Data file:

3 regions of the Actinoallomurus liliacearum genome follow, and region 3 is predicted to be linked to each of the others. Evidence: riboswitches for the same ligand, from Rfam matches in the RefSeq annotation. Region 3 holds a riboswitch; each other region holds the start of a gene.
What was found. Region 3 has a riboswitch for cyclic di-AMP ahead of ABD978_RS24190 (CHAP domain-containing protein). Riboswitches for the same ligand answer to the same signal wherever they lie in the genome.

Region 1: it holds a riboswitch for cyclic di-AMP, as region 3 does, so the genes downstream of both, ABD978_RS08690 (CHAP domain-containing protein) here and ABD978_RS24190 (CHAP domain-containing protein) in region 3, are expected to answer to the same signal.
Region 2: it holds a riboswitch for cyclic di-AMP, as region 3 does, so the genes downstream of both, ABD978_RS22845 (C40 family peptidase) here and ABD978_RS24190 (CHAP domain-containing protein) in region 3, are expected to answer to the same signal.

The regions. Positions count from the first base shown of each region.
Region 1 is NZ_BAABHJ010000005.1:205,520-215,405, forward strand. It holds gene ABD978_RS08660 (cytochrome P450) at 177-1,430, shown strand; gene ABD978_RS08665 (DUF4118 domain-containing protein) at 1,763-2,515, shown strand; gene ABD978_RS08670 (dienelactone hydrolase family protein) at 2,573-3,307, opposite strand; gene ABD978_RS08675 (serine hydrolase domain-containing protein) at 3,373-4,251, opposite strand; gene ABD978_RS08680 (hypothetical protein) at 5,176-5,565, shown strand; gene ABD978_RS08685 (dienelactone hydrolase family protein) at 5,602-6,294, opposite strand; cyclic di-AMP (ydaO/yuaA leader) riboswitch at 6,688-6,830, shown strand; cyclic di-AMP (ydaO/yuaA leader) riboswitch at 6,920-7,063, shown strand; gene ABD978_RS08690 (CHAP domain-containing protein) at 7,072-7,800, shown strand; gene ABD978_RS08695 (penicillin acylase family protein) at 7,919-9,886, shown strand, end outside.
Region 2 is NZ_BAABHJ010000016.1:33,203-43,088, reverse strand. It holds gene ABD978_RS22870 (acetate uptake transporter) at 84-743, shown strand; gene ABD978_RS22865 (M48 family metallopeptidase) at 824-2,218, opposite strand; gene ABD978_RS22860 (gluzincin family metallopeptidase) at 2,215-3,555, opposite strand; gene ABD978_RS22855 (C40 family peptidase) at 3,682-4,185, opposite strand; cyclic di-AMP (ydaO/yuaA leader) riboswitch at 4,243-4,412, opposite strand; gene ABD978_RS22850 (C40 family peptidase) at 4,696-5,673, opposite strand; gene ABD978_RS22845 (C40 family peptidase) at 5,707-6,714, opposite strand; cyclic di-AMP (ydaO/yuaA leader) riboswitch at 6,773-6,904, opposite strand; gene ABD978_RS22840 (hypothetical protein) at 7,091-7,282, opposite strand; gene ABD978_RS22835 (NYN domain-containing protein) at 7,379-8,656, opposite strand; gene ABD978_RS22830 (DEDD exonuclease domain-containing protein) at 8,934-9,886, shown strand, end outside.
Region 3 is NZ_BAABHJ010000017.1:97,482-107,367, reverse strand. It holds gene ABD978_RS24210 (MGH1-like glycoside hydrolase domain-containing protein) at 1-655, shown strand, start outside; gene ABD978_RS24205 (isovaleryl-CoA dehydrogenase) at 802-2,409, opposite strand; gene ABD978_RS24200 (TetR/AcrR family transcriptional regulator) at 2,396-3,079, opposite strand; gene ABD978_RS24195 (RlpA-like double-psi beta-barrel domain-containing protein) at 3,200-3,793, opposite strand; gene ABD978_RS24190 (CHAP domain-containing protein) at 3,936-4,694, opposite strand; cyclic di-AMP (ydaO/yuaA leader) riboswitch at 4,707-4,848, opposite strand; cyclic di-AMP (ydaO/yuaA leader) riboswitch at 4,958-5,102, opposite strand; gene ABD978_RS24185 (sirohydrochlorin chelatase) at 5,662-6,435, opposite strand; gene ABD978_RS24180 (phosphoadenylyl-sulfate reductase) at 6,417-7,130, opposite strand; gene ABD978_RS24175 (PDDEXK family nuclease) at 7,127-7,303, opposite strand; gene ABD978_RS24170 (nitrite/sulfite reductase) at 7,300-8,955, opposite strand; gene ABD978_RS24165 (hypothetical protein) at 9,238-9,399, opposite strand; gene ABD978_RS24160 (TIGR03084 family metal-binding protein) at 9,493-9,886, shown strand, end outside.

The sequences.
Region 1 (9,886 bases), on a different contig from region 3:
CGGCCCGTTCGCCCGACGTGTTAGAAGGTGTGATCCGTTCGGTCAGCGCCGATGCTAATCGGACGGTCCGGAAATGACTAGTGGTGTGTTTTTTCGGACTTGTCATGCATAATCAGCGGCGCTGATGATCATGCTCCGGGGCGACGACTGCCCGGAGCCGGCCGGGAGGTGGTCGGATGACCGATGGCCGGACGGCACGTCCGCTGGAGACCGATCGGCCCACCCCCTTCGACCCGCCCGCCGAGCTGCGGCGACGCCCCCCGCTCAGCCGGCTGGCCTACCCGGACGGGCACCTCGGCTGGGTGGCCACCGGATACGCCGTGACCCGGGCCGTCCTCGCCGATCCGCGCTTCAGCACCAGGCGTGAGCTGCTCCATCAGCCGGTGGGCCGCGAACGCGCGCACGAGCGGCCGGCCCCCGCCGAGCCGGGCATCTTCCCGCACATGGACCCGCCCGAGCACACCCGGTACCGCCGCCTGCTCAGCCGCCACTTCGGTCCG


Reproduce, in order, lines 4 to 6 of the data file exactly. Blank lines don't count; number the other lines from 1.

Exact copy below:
Region 2: it holds a riboswitch for cyclic di-AMP, as region 3 does, so the genes downstream of both, ABD978_RS22845 (C40 family peptidase) here and ABD978_RS24190 (CHAP domain-containing protein) in region 3, are expected to answer to the same signal.

The regions. Positions count from the first base shown of each region.
Region 1 is NZ_BAABHJ010000005.1:205,520-215,405, forward strand. It holds gene ABD978_RS08660 (cytochrome P450) at 177-1,430, shown strand; gene ABD978_RS08665 (DUF4118 domain-containing protein) at 1,763-2,515, shown strand; gene ABD978_RS08670 (dienelactone hydrolase family protein) at 2,573-3,307, opposite strand; gene ABD978_RS08675 (serine hydrolase domain-containing protein) at 3,373-4,251, opposite strand; gene ABD978_RS08680 (hypothetical protein) at 5,176-5,565, shown strand; gene ABD978_RS08685 (dienelactone hydrolase family protein) at 5,602-6,294, opposite strand; cyclic di-AMP (ydaO/yuaA leader) riboswitch at 6,688-6,830, shown strand; cyclic di-AMP (ydaO/yuaA leader) riboswitch at 6,920-7,063, shown strand; gene ABD978_RS08690 (CHAP domain-containing protein) at 7,072-7,800, shown strand; gene ABD978_RS08695 (penicillin acylase family protein) at 7,919-9,886, shown strand, end outside.